Hideously unjust and psychotic in their devotion to duty, the Inquisitors went to any lengths to wring confessions from their victims. Anyone who denied being a heretic was tortured. Among the devices monks had at hand were the rack which would pull the limbs in different directions until tendons tore or bones cracked. There was the strappado in which the accused was suspended by his wrists and heavy attached to his ankles.
In its most extreme form, the ropes of the strappado were jerked violently downwards, dislocating the bound arms the victim. This was called squassation. Prisoners were clapped in an ‘iron boot’ and then had wedges of wood had hammered between their skin and the metal. The array of implements available to Inquisitors also included the lash, thumbscrews, hot pincers and a brazier of burning coal. In addition there was water torture, in which the victim might be forced to swallow or breathe in water until he felt he was drowning.
If the confession of heresy was not forthcoming, then the accused clearly would not renounce his alternative faith. Those heretics who did not confess were paraded through the streets in marked garments before being handed over to the secular authorities to be burned at the stake. While the number burned at the stake might have been relatively few, many died during torture or in the hellish Papal prisons. To survive it was essential to confess to heresy before being judged as a heretic. Of course, many victims broke and confessed to heresy. Yet confession might not mark the end of their plight. The Inquisitors wanted the names of their cohorts and would continue torturing until they got them.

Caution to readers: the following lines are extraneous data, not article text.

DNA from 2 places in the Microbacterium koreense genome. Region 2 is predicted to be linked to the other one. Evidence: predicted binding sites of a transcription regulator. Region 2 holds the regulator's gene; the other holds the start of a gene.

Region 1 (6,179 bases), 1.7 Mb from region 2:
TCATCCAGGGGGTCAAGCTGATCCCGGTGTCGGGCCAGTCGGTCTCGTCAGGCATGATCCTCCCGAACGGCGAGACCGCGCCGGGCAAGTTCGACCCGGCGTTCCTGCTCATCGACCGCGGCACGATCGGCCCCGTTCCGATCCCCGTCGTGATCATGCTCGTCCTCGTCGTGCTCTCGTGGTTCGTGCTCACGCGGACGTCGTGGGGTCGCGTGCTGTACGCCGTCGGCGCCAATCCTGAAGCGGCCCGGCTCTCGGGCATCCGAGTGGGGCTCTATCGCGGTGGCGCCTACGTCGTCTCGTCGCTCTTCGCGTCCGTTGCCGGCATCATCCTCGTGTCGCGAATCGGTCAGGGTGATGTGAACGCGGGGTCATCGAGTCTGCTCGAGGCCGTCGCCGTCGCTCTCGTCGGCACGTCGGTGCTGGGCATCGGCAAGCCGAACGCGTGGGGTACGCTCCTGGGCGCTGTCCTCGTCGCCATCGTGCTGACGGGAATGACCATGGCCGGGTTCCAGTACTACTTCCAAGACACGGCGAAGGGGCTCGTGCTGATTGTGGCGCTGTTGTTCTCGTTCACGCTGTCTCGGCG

Even the dead were unsafe. Such was the frenzy inspired by the Inquisition that dead men were named as heretics. This was a disaster for their living relatives. Not only was the corpse dug up, paraded through the town and burned at the stake but the estate and wealth of his descendants was seized. Here was punishment brought against those who could not defend themselves, illustrating the Inquisition’s disregard for justice. Those that confessed after torture were fined by the Inquisitors. Anyone who could not afford to pay was thrown in jail. The Inquisitors’ prisons were notorious. Still suffering the effects of the torture, the victim would be dumped in a stinking dungeon. Sometimes the penalty included solitary confinement. If not he would be hung up in chains next to others, left to beg for bread and water. Although saved the horror of the stake, death was protracted and agonising. On a Sunday morning the doomed heretics were handed over to the authorities for their ultimate punishment. Without a trace of irony, the Inquisitors appealed for clemency.
None was given for there was an unspoken rule that the magistrates or royal houses in charge of proceedings would be excommunicated from the Catholic Church without ado if the death sentence was not hastily carried out. Too late, Rome realised that a monster had been created. Pope Clement V tried to curb the bloodlust by declaring that the accused should be tortured once only. The Inquisitors’ response was to continue that torture session day-in, day-out.
from ‘History of Punishment and Torture’ by Karen Farringdon